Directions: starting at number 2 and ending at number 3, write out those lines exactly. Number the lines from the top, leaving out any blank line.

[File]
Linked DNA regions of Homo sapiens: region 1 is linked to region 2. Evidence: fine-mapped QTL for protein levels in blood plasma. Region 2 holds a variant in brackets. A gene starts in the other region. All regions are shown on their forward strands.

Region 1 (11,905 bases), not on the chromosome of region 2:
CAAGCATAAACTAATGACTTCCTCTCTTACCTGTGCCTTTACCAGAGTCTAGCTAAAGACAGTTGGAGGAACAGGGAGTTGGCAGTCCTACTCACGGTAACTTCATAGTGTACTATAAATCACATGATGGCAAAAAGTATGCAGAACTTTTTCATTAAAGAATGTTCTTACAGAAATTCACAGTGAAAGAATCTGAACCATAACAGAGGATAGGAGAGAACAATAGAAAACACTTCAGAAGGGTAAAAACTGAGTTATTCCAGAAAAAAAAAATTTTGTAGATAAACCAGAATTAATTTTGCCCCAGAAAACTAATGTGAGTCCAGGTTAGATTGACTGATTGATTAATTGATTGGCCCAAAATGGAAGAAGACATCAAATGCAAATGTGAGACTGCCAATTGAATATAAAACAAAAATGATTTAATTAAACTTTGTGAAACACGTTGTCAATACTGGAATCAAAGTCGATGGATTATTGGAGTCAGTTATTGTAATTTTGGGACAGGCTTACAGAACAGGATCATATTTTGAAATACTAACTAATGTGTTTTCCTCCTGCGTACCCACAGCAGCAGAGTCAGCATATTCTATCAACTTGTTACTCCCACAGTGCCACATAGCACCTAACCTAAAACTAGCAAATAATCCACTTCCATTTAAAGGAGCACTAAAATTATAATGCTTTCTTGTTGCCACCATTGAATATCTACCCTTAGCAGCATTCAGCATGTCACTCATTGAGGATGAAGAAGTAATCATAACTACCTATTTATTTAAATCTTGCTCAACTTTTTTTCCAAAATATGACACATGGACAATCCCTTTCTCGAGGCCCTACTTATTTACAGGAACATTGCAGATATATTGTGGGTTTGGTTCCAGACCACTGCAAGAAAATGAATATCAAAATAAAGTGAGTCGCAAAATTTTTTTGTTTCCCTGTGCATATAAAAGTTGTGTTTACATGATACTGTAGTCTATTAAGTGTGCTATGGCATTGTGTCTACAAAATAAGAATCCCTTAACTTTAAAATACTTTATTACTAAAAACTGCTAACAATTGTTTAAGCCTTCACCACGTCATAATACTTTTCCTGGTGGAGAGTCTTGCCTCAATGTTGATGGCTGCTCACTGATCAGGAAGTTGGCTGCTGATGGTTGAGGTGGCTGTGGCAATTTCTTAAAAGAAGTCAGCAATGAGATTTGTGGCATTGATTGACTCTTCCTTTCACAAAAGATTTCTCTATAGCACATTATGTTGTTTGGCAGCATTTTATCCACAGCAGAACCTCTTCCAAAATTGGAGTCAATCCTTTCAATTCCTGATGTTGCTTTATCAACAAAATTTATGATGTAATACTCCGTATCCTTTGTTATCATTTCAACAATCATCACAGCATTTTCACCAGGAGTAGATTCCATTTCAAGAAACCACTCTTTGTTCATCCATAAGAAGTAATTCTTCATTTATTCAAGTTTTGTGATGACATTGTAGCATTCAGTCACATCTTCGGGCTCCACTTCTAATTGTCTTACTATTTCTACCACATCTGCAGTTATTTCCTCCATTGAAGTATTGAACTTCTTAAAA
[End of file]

Region 1 (11,905 bases), not on the chromosome of region 2:
CAAGCATAAACTAATGACTTCCTCTCTTACCTGTGCCTTTACCAGAGTCTAGCTAAAGACAGTTGGAGGAACAGGGAGTTGGCAGTCCTACTCACGGTAACTTCATAGTGTACTATAAATCACATGATGGCAAAAAGTATGCAGAACTTTTTCATTAAAGAATGTTCTTACAGAAATTCACAGTGAAAGAATCTGAACCATAACAGAGGATAGGAGAGAACAATAGAAAACACTTCAGAAGGGTAAAAACTGAGTTATTCCAGAAAAAAAAAATTTTGTAGATAAACCAGAATTAATTTTGCCCCAGAAAACTAATGTGAGTCCAGGTTAGATTGACTGATTGATTAATTGATTGGCCCAAAATGGAAGAAGACATCAAATGCAAATGTGAGACTGCCAATTGAATATAAAACAAAAATGATTTAATTAAACTTTGTGAAACACGTTGTCAATACTGGAATCAAAGTCGATGGATTATTGGAGTCAGTTATTGTAATTTTGGGACAGGCTTACAGAACAGGATCATATTTTGAAATACTAACTAATGTGTTTTCCTCCTGCGTACCCACAGCAGCAGAGTCAGCATATTCTATCAACTTGTTACTCCCACAGTGCCACATAGCACCTAACCTAAAACTAGCAAATAATCCACTTCCATTTAAAGGAGCACTAAAATTATAATGCTTTCTTGTTGCCACCATTGAATATCTACCCTTAGCAGCATTCAGCATGTCACTCATTGAGGATGAAGAAGTAATCATAACTACCTATTTATTTAAATCTTGCTCAACTTTTTTTCCAAAATATGACACATGGACAATCCCTTTCTCGAGGCCCTACTTATTTACAGGAACATTGCAGATATATTGTGGGTTTGGTTCCAGACCACTGCAAGAAAATGAATATCAAAATAAAGTGAGTCGCAAAATTTTTTTGTTTCCCTGTGCATATAAAAGTTGTGTTTACATGATACTGTAGTCTATTAAGTGTGCTATGGCATTGTGTCTACAAAATAAGAATCCCTTAACTTTAAAATACTTTATTACTAAAAACTGCTAACAATTGTTTAAGCCTTCACCACGTCATAATACTTTTCCTGGTGGAGAGTCTTGCCTCAATGTTGATGGCTGCTCACTGATCAGGAAGTTGGCTGCTGATGGTTGAGGTGGCTGTGGCAATTTCTTAAAAGAAGTCAGCAATGAGATTTGTGGCATTGATTGACTCTTCCTTTCACAAAAGATTTCTCTATAGCACATTATGTTGTTTGGCAGCATTTTATCCACAGCAGAACCTCTTCCAAAATTGGAGTCAATCCTTTCAATTCCTGATGTTGCTTTATCAACAAAATTTATGATGTAATACTCCGTATCCTTTGTTATCATTTCAACAATCATCACAGCATTTTCACCAGGAGTAGATTCCATTTCAAGAAACCACTCTTTGTTCATCCATAAGAAGTAATTCTTCATTTATTCAAGTTTTGTGATGACATTGTAGCATTCAGTCACATCTTCGGGCTCCACTTCTAATTGTCTTACTATTTCTACCACATCTGCAGTTATTTCCTCCATTGAAGTATTGAACTTCTTAAAA